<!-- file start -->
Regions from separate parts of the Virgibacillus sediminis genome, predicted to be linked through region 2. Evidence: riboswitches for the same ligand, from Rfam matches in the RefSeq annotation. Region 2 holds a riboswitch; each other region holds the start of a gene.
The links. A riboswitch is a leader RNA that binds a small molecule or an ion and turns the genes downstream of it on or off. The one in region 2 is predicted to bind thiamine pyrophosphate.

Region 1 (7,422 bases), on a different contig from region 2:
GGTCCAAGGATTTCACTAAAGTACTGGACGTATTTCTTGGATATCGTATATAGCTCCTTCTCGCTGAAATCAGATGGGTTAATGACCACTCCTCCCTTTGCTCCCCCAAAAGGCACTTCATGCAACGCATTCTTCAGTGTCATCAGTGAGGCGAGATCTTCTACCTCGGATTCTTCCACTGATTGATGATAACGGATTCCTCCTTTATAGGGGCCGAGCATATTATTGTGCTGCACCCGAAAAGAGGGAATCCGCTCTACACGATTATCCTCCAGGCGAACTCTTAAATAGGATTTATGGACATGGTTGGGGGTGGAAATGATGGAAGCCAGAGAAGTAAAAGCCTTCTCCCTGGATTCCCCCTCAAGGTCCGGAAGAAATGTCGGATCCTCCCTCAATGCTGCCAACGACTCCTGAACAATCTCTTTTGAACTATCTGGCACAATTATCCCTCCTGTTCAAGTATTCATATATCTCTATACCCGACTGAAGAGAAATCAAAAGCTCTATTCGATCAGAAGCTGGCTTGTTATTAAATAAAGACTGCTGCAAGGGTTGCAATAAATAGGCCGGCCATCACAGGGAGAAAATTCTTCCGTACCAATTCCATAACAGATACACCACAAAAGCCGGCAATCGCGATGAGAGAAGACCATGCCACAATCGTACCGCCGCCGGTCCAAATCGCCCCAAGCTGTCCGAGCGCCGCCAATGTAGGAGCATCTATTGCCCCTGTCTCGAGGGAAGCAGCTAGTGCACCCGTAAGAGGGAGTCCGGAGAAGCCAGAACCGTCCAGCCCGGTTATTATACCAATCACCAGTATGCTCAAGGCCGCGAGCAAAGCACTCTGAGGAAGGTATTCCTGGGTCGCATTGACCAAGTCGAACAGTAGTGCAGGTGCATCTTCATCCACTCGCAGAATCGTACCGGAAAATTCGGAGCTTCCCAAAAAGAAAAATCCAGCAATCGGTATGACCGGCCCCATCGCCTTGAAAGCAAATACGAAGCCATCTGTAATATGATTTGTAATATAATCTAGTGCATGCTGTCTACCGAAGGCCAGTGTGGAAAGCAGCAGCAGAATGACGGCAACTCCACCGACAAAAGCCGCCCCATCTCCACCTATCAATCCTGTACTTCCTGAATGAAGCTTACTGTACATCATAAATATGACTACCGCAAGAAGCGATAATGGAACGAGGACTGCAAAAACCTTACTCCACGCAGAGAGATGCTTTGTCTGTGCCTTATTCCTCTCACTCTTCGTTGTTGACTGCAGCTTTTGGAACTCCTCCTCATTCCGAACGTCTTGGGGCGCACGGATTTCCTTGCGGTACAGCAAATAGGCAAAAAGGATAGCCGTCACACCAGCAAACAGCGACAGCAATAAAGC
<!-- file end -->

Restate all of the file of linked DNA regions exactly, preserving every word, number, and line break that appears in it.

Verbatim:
Regions from separate parts of the Virgibacillus sediminis genome, predicted to be linked through region 2. Evidence: riboswitches for the same ligand, from Rfam matches in the RefSeq annotation. Region 2 holds a riboswitch; each other region holds the start of a gene.
The links. A riboswitch is a leader RNA that binds a small molecule or an ion and turns the genes downstream of it on or off. The one in region 2 is predicted to bind thiamine pyrophosphate.

Region 1 (7,422 bases), on a different contig from region 2:
GGTCCAAGGATTTCACTAAAGTACTGGACGTATTTCTTGGATATCGTATATAGCTCCTTCTCGCTGAAATCAGATGGGTTAATGACCACTCCTCCCTTTGCTCCCCCAAAAGGCACTTCATGCAACGCATTCTTCAGTGTCATCAGTGAGGCGAGATCTTCTACCTCGGATTCTTCCACTGATTGATGATAACGGATTCCTCCTTTATAGGGGCCGAGCATATTATTGTGCTGCACCCGAAAAGAGGGAATCCGCTCTACACGATTATCCTCCAGGCGAACTCTTAAATAGGATTTATGGACATGGTTGGGGGTGGAAATGATGGAAGCCAGAGAAGTAAAAGCCTTCTCCCTGGATTCCCCCTCAAGGTCCGGAAGAAATGTCGGATCCTCCCTCAATGCTGCCAACGACTCCTGAACAATCTCTTTTGAACTATCTGGCACAATTATCCCTCCTGTTCAAGTATTCATATATCTCTATACCCGACTGAAGAGAAATCAAAAGCTCTATTCGATCAGAAGCTGGCTTGTTATTAAATAAAGACTGCTGCAAGGGTTGCAATAAATAGGCCGGCCATCACAGGGAGAAAATTCTTCCGTACCAATTCCATAACAGATACACCACAAAAGCCGGCAATCGCGATGAGAGAAGACCATGCCACAATCGTACCGCCGCCGGTCCAAATCGCCCCAAGCTGTCCGAGCGCCGCCAATGTAGGAGCATCTATTGCCCCTGTCTCGAGGGAAGCAGCTAGTGCACCCGTAAGAGGGAGTCCGGAGAAGCCAGAACCGTCCAGCCCGGTTATTATACCAATCACCAGTATGCTCAAGGCCGCGAGCAAAGCACTCTGAGGAAGGTATTCCTGGGTCGCATTGACCAAGTCGAACAGTAGTGCAGGTGCATCTTCATCCACTCGCAGAATCGTACCGGAAAATTCGGAGCTTCCCAAAAAGAAAAATCCAGCAATCGGTATGACCGGCCCCATCGCCTTGAAAGCAAATACGAAGCCATCTGTAATATGATTTGTAATATAATCTAGTGCATGCTGTCTACCGAAGGCCAGTGTGGAAAGCAGCAGCAGAATGACGGCAACTCCACCGACAAAAGCCGCCCCATCTCCACCTATCAATCCTGTACTTCCTGAATGAAGCTTACTGTACATCATAAATATGACTACCGCAAGAAGCGATAATGGAACGAGGACTGCAAAAACCTTACTCCACGCAGAGAGATGCTTTGTCTGTGCCTTATTCCTCTCACTCTTCGTTGTTGACTGCAGCTTTTGGAACTCCTCCTCATTCCGAACGTCTTGGGGCGCACGGATTTCCTTGCGGTACAGCAAATAGGCAAAAAGGATAGCCGTCACACCAGCAAACAGCGACAGCAATAAAGC